Articles



Professor Colin Harvey: Uniting our shared island

Professor Colin Harvey, professor of human rights law at QUB School of Law, reflects on the impact of Brexit on the discussion of Irish unity as the UK's exit from the European Union looms.

Published 14 January 2019

Blog: Litigation funding in Ireland – is change coming?

Rosemary Ioannou, managing director at Vannin Capital, and Gavin Smith, partner at Walkers Global, examine the future of litigation funding in Ireland.

Published 11 January 2019

Máiréad Enright: Exclusion zones and possibilities for reform

Máiréad Enright, senior lecturer at Birmingham Law School and co-director of the Northern/Irish Feminist Judgments Project, sets out options for reform.

Published 11 January 2019

Irish Legal Heritage: Domestic Violence and Westropp's Divorce Bill 1886

The commencement of the Domestic Violence Act 2018 brings significant changes to Ireland’s law on domestic violence, including the introduction of offences under the heading of coercive control, the court’s express consideration of the victim’s psychological and emotional welfare, and extension of the eligibility of Safety and Protection Orders to all partners in an intimate relationship.

Published 11 January 2019

Richard Grogan: Adjudication Officers appear to be misapplying working time law

Employment law solicitor Richard Grogan of Richard Grogan & Associates examines cases where the Organisation of Working Time Act 1997 appears to be misapplied.

Published 10 January 2019

Michelle Cronin: Both family and criminal lawyers must get to grips with new domestic violence law

Michelle Cronin, solicitor at Comyn Kelleher Tobin (CKT), sets out the significance of the newly-commenced Domestic Violence Act 2018.

Published 10 January 2019

Fergal Mullins: Judicial criticism of solicitors making medical referrals without GP input

Fergal Mullins, solicitor in the healthcare team at Hayes solicitors, writes on recent cases where solicitors sent their clients for medical assessments.

Published 7 January 2019

Josepha Madigan: Legislation should help those who have separated move on in a humane way

Minister Josepha Madigan, a qualified solicitor and family mediator, writes on the case for divorce reform in the State.

Published 3 January 2019

Barry Kelleher: Courts expect common sense from personal injury plaintiffs

Barry Kelleher, solicitor at Comyn Kelleher Tobin, analyses a recent High Court judgment proposing greater personal responsibility and common sense in personal injuries claims.

Published 19 December 2018

Irish Legal Heritage: Irish Women’s Franchise League and the Irish Citizen

In November 1908, Hanna Sheehy Skeffington and Margaret Cousins, along with their husbands Francis and James, founded the Irish Women’s Franchise League (IWFL). The primary aim of the IWFL was for women to be afforded the right to vote on the same terms as men, and a particular aim was to guarantee this was included in the Irish Home Rule Bill. Reflecting the aims of the non-party society, their slogans were “Suffrage First – Before All Else” and “Home Rule for Irishwomen as well as Irishmen” (Ward, 1982).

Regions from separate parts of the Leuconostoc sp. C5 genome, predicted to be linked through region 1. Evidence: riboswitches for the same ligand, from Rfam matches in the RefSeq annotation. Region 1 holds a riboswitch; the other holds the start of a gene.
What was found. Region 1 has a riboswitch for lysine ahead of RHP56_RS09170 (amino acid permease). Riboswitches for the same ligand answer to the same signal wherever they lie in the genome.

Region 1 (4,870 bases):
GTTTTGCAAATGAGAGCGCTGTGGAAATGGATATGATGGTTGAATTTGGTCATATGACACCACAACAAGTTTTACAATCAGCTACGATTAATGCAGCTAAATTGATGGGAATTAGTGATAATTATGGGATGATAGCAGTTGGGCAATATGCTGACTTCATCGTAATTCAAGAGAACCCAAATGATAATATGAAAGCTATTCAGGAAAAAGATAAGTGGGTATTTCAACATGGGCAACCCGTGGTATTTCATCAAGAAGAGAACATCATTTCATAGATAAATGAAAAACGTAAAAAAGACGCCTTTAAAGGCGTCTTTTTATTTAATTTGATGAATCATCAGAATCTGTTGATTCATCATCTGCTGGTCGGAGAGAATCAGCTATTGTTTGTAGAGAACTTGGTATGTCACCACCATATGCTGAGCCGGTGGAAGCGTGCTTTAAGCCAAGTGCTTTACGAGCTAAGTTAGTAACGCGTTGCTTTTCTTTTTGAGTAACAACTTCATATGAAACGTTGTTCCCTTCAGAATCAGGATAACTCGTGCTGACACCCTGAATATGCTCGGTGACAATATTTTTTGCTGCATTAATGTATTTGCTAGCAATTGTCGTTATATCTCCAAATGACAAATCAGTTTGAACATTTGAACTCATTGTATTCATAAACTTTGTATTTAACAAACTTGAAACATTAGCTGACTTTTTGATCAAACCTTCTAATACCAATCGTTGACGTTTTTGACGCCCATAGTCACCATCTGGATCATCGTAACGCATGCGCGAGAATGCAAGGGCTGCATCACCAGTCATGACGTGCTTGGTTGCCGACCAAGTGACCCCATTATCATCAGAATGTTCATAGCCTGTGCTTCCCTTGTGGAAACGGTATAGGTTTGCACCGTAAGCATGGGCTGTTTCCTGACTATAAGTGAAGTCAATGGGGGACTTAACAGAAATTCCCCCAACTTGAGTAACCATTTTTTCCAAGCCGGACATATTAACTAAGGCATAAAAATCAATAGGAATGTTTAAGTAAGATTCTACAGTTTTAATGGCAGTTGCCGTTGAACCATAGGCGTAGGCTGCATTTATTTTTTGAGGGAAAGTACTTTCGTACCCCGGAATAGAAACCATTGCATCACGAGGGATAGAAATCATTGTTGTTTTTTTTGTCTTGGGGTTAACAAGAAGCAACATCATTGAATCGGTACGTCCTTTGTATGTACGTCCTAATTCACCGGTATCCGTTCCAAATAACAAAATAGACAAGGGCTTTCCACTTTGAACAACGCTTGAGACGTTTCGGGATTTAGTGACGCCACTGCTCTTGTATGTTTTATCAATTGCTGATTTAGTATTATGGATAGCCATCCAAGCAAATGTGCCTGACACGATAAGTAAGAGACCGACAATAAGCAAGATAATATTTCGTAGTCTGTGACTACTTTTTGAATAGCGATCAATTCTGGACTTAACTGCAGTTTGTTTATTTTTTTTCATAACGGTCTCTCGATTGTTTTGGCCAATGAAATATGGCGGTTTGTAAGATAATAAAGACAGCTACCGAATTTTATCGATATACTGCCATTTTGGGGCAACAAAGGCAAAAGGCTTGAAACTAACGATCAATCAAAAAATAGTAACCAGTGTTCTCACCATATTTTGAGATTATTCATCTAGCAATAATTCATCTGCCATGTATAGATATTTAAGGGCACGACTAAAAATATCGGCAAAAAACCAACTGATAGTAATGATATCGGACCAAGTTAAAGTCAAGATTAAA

Published 18 December 2018

Joanelle O'Cleirigh: Extension of phone tapping powers on the regulatory horizon?

Partner Joanelle O'Cleirigh and associates Alan Coyne and Tara Roche at Arthur Cox in Dublin write on the future of surveillance in Ireland.

Published 14 December 2018

Michael Murphy: Architects' liability – managing risk in an increasingly challenging environment

Michael Murphy, a litigation partner at HOMS Solicitors, writes on liability for breach of care and duty of architects and technicians who certify works under the Building Control (Amendment) Regulations (BCAR).

Published 14 December 2018

Professor Stephen Tierney: Article 50 decision calls into question political neutrality of the CJEU

Stephen Tierney, professor of constitutional theory at Edinburgh University, comments on today's Brexit judgment from the CJEU.

Published 10 December 2018

Irish Legal Heritage: Constance Markievicz

The general election of December 1918 was the first time that women were able to exercise their right to vote in Britain and Ireland. Although the Representation of the People Act 1918 did not provide for equal voting rights – it was only female property owners over the age of 30 who were allowed to vote – it was a momentous victory for British and Irish Suffragettes. Of seventeen female candidates in Britain and Ireland, Constance Markievicz was the first woman to be elected to the House of Commons.

Published 7 December 2018

Lyndy Cantillon: Facts on the Health Service Executive's X-ray debacle

Lyndy Cantillon comments on a recent health debacle which saw patients' X-rays misread.

Published 6 December 2018